The Procrastinator VS The Producer
Are you a Procrastinator or a Producer? Are you someone that contributes and adds value to society or do you experience boredom and a lack of purpose in your life?
Do you like to do things last minute? So did I. I often told myself that I work “Better” under pressure and why does it matter how long it takes if get it done? You may be surprised to find out that there may be deeper reasons as to why you procrastinate. The real reason people actually procrastinate is because of vulnerability and a sense of perfectionism. Let me explain. They have an underlying fear of failure and criticism from others. A fundamental truth is that our Productivity determines our worth. When we put something out there of value into the world, it is open judgement and discernment. So how do we let this go and become a producer? To get a better understanding of how to be a producer we must first understand the what, when, where and why of procrastination.
Why We Procrastinate
We procrastinate when our fear of worth is threatened. We do it to temporarily relieve the inner fear of failure. This makes procrastination rewarding. It serves to lessen our fears and temporarily reduce our anxiety. Many of our difficult decisions eventually work themselves out if you wait. This mode of inaction reinforces procrastination. People often define their egos and self by their jobs and work. A judgment of our work is a judgment of who we are. So it almost seems natural that people would hold off on something that would seemingly judge their whole sense of worth.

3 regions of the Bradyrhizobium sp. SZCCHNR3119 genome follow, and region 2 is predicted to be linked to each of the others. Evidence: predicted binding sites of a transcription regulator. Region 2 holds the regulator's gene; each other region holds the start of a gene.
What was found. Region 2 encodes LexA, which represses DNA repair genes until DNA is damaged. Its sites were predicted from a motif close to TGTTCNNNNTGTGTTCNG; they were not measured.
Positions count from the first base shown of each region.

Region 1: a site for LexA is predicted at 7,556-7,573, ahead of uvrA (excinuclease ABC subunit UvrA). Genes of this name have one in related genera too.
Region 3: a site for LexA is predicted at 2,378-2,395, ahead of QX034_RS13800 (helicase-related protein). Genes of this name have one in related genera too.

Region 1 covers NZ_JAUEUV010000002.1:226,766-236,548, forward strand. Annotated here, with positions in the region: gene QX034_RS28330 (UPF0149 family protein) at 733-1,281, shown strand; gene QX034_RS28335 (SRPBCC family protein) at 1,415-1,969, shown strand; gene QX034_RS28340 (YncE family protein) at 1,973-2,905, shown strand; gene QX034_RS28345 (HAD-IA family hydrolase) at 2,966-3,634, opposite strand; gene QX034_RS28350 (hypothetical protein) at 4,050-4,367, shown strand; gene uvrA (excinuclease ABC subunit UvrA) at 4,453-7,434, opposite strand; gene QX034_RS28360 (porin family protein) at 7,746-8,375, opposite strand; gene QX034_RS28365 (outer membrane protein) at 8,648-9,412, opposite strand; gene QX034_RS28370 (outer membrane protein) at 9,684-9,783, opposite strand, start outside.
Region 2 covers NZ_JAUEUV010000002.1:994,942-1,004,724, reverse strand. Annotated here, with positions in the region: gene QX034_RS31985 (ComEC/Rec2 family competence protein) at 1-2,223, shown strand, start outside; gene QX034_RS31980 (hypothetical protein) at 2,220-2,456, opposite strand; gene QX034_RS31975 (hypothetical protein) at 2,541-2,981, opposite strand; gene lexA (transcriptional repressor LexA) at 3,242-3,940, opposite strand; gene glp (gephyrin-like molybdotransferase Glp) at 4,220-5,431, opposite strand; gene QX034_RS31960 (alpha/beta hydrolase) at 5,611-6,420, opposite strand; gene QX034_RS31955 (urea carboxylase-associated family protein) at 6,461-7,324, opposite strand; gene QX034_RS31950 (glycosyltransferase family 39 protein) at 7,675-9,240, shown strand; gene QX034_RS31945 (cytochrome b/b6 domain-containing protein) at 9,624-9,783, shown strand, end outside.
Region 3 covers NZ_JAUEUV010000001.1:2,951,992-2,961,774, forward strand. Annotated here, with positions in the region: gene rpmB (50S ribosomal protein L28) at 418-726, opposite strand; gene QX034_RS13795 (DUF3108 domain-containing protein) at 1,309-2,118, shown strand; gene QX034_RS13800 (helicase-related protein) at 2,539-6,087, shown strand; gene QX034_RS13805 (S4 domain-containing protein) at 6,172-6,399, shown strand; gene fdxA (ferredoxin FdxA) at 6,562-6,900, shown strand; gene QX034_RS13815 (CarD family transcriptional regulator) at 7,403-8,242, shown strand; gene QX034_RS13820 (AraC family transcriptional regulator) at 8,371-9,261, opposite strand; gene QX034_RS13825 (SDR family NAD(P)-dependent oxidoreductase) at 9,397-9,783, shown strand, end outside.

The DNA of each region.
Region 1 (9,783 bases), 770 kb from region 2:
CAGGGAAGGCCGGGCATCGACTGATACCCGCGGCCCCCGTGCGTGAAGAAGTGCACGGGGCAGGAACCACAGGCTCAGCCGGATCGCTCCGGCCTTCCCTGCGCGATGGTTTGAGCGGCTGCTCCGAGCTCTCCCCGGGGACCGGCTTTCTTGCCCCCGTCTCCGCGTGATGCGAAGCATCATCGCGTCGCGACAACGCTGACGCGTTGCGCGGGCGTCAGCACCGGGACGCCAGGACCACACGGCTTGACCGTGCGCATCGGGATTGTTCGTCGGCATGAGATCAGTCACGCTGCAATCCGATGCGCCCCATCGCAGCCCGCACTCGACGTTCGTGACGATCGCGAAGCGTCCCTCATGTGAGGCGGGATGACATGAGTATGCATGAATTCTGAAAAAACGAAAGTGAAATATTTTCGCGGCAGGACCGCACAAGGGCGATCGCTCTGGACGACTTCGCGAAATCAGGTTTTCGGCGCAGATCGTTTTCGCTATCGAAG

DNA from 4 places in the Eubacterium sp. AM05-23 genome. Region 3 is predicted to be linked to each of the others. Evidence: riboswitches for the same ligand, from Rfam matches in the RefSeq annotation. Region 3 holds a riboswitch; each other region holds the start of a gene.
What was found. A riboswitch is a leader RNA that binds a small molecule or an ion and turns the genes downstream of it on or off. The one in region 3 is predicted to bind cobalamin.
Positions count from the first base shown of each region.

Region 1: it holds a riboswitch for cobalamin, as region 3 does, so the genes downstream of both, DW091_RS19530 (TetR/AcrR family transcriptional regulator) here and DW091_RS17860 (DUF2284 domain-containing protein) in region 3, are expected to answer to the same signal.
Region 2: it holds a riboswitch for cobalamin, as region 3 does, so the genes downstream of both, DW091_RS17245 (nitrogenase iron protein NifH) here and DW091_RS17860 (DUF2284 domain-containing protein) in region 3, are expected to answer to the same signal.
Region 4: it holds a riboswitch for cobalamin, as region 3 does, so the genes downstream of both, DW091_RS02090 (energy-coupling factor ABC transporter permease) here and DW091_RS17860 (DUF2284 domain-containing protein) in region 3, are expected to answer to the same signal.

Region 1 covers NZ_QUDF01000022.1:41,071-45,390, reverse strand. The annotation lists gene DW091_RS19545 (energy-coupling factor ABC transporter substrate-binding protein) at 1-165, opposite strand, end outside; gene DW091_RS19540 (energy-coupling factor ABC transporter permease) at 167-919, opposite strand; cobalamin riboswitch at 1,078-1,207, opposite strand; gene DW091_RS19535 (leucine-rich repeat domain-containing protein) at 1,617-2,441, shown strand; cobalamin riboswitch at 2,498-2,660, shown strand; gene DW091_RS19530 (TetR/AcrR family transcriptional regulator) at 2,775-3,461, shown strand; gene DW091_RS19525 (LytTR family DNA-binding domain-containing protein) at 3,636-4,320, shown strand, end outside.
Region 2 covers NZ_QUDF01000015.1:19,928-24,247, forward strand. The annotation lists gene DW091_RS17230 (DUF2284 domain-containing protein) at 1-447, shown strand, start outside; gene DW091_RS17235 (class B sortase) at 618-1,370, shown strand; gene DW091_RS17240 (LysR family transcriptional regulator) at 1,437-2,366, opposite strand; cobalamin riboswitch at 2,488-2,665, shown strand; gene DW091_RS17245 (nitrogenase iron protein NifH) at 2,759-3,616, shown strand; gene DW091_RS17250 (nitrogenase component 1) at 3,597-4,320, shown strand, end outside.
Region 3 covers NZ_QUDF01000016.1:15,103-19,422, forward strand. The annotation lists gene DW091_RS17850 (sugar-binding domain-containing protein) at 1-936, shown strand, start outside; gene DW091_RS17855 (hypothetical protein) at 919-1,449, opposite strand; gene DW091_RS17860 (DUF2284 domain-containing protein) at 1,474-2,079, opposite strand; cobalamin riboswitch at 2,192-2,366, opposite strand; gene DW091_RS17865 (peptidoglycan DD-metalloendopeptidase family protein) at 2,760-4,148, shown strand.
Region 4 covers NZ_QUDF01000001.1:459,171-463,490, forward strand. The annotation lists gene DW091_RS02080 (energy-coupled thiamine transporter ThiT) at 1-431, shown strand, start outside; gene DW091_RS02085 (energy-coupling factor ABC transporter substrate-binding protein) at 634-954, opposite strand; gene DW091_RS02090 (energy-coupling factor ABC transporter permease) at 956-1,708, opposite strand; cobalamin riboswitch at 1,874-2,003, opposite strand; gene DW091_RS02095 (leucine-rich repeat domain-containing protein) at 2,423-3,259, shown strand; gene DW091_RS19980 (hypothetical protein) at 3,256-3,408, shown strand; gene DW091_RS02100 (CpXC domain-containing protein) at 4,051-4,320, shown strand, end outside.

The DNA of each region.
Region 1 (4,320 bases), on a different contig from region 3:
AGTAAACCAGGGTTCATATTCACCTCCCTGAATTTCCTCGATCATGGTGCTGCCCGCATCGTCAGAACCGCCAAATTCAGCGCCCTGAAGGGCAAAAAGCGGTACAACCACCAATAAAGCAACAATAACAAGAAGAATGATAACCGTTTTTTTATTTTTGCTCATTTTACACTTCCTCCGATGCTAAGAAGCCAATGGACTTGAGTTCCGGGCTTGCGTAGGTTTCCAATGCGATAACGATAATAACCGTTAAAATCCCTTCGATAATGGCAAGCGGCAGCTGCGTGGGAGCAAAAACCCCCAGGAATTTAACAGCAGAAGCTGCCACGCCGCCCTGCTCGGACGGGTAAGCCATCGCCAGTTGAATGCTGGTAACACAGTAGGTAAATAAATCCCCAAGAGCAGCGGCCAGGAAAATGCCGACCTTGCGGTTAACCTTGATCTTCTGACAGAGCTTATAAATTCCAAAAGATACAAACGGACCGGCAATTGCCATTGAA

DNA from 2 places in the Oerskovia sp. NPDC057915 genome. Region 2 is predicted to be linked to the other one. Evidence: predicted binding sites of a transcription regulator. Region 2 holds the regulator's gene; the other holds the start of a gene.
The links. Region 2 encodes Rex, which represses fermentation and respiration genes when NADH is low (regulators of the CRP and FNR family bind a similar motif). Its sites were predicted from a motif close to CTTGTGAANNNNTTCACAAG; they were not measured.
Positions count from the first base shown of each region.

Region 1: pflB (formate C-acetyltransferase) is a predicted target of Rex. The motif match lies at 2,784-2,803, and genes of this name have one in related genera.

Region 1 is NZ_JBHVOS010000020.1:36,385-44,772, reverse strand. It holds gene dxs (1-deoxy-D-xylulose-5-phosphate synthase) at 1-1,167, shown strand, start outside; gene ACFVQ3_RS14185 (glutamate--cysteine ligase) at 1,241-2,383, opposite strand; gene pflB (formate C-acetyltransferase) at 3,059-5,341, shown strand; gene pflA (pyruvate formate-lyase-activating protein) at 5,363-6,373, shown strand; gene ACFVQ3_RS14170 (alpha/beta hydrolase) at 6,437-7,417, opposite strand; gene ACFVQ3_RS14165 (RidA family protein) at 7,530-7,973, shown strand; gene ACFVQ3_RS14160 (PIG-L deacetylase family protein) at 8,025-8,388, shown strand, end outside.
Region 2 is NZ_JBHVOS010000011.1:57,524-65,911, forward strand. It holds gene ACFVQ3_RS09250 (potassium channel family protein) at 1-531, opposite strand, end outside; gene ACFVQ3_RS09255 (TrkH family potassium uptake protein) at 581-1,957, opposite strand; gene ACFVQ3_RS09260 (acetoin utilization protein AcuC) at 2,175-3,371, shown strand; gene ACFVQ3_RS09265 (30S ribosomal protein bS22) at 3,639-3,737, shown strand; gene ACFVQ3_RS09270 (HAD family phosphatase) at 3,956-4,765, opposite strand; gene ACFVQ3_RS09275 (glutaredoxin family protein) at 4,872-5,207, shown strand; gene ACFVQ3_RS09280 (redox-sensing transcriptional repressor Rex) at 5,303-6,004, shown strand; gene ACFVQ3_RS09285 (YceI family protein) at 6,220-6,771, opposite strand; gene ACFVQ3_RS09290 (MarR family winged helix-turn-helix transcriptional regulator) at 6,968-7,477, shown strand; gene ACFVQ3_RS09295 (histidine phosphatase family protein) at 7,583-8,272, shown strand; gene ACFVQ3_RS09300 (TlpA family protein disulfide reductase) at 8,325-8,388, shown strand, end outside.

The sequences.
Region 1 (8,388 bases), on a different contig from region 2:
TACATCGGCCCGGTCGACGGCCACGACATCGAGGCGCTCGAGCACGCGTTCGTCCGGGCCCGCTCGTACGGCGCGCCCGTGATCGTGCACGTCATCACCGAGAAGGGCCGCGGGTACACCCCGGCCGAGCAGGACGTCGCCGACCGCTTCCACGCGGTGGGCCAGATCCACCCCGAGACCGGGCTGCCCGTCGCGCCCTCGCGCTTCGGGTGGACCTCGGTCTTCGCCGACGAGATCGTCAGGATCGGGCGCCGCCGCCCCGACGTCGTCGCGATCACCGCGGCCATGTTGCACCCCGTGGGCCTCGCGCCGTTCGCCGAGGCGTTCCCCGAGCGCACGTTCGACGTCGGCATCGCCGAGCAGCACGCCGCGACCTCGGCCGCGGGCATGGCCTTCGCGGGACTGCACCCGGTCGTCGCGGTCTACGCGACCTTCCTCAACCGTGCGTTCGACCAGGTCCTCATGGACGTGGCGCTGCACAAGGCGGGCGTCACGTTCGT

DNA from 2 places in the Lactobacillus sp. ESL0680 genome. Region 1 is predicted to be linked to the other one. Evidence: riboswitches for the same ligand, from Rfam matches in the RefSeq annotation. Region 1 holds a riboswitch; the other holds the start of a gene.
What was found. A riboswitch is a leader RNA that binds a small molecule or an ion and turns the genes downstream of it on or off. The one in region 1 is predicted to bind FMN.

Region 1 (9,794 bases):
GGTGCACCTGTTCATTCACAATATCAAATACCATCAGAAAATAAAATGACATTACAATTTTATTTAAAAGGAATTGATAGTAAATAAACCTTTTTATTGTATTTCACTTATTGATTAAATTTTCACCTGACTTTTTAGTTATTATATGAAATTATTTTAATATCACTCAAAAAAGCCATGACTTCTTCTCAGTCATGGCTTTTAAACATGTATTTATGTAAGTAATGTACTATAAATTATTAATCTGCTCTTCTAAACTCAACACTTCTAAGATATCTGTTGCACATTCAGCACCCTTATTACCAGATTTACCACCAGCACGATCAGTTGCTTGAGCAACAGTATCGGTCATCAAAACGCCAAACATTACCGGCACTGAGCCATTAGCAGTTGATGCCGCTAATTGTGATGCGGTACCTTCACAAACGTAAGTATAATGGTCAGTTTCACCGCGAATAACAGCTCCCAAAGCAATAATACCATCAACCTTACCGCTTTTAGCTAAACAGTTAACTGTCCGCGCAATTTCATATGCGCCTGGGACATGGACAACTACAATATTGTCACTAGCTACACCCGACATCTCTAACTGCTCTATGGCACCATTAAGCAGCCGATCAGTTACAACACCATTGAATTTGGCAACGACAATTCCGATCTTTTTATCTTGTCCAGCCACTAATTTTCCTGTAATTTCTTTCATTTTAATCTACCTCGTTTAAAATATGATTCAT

How We Procrastinate
To observe how you procrastinate, you must ask yourself;
Where are you when you are productive?
What are you doing?
When are you most and least productive?
What are you thinking, feeling, and doing when you are productive and when you are procrastinating?
Tip: Make a Procrastination log and record how you spend your time.
Your Inner Story
“Your personal narrative determines the attitudes and beliefs of how you act.”
A producer says, “I choose to, I decide and I will” over, “I have to or I should.” Should statements elicit depression because you are essentially saying to yourself that what you currently are thinking or doing isn’t good enough in the present moment. Instead, ask yourself what one small step can you do now in the present to achieve your goal? When is the next time I can start? Say, “I am choosing to start rather than having to finish” Remember that if you don’t want to do it, then don’t. Just be willing to accept the consequences of your actions.
Tip: Do the project fast and inadequately first. The process of excellence will follow
Producers Use The Pull Method Over the Push Method
There is a common debate among behaviorists as to whether or not reinforcement or punishment yields more motivation. Producers use the Push Method and Procrastinator use the Pull Method. The Pull Method means that you use benefits and positive incentives to accomplish your goals. The pull method uses threats and motivation through fear to get things done.
Understand the Circle of Unproductivity
The 6 warning signs of procrastination
- Your life feel like long series of obligations. This leads you to talk to yourself in “have to” and “shoulds.” There is no sense of choice in your life.